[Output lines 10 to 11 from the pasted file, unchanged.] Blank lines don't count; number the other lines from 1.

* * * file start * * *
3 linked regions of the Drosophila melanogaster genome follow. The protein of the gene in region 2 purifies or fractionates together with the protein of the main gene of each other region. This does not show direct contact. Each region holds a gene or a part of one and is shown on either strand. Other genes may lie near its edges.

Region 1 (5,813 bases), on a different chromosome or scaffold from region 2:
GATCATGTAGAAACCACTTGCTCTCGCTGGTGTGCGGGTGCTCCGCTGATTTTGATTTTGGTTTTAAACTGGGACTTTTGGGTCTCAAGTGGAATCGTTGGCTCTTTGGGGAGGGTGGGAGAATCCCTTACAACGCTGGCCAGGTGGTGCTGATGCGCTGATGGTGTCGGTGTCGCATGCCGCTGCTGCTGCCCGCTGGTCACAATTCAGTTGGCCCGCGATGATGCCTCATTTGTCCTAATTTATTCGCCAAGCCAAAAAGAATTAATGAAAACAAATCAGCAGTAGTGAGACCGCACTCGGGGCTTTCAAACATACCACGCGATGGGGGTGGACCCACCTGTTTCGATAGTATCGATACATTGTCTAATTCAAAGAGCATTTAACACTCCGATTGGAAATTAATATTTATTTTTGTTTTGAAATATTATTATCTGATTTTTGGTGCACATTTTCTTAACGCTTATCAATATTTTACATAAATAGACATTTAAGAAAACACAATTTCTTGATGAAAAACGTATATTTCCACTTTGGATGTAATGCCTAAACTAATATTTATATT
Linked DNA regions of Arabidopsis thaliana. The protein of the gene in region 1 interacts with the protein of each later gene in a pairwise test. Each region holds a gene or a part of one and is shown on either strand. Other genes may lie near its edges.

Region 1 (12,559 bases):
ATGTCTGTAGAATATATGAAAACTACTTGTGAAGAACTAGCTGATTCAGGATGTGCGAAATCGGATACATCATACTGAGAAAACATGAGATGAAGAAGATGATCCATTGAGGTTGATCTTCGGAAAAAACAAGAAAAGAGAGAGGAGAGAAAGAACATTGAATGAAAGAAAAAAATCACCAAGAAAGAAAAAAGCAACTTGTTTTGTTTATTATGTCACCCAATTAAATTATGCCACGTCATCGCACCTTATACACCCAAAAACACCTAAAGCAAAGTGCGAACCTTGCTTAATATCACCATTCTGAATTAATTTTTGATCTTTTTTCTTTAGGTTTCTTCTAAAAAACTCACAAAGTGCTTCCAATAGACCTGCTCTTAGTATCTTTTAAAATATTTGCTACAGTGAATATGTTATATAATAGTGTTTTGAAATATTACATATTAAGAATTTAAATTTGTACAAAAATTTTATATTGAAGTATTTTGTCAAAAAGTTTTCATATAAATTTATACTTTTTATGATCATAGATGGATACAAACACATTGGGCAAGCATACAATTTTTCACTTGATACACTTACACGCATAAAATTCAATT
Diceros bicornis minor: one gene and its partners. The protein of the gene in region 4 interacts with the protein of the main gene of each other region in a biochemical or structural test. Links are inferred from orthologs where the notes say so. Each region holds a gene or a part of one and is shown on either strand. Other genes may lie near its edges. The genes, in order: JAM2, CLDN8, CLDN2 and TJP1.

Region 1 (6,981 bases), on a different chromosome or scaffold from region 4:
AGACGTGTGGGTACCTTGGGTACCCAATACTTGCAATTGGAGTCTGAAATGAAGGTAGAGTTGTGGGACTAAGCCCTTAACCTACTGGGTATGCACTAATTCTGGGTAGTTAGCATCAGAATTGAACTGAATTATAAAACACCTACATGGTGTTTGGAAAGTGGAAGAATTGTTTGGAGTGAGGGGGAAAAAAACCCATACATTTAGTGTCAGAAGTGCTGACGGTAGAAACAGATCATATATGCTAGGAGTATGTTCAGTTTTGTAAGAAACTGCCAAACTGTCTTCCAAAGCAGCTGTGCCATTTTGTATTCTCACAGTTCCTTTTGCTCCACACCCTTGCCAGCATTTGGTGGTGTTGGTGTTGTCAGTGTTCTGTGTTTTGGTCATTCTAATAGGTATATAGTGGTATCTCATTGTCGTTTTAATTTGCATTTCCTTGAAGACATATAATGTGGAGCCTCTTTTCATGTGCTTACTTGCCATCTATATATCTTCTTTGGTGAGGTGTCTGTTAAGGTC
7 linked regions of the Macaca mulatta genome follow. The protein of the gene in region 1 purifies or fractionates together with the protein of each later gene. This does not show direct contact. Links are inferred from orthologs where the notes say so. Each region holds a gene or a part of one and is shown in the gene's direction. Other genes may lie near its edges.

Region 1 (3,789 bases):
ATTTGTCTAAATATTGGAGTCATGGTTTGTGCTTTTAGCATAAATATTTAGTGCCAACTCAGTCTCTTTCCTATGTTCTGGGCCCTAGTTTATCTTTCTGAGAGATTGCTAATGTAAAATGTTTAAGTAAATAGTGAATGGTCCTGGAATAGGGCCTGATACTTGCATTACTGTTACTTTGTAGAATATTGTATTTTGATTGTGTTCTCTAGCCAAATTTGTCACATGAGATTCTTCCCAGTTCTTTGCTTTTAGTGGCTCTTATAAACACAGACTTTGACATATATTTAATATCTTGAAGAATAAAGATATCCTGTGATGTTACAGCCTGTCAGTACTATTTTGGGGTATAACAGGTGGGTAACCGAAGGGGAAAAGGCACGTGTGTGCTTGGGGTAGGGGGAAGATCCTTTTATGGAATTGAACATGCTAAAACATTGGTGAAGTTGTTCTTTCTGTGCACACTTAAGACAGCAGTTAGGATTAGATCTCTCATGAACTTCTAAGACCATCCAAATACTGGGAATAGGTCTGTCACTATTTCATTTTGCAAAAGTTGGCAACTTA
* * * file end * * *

7 linked regions of the Macaca mulatta genome follow. The protein of the gene in region 1 purifies or fractionates together with the protein of each later gene. This does not show direct contact. Links are inferred from orthologs where the notes say so. Each region holds a gene or a part of one and is shown in the gene's direction. Other genes may lie near its edges.

Region 1 (3,789 bases):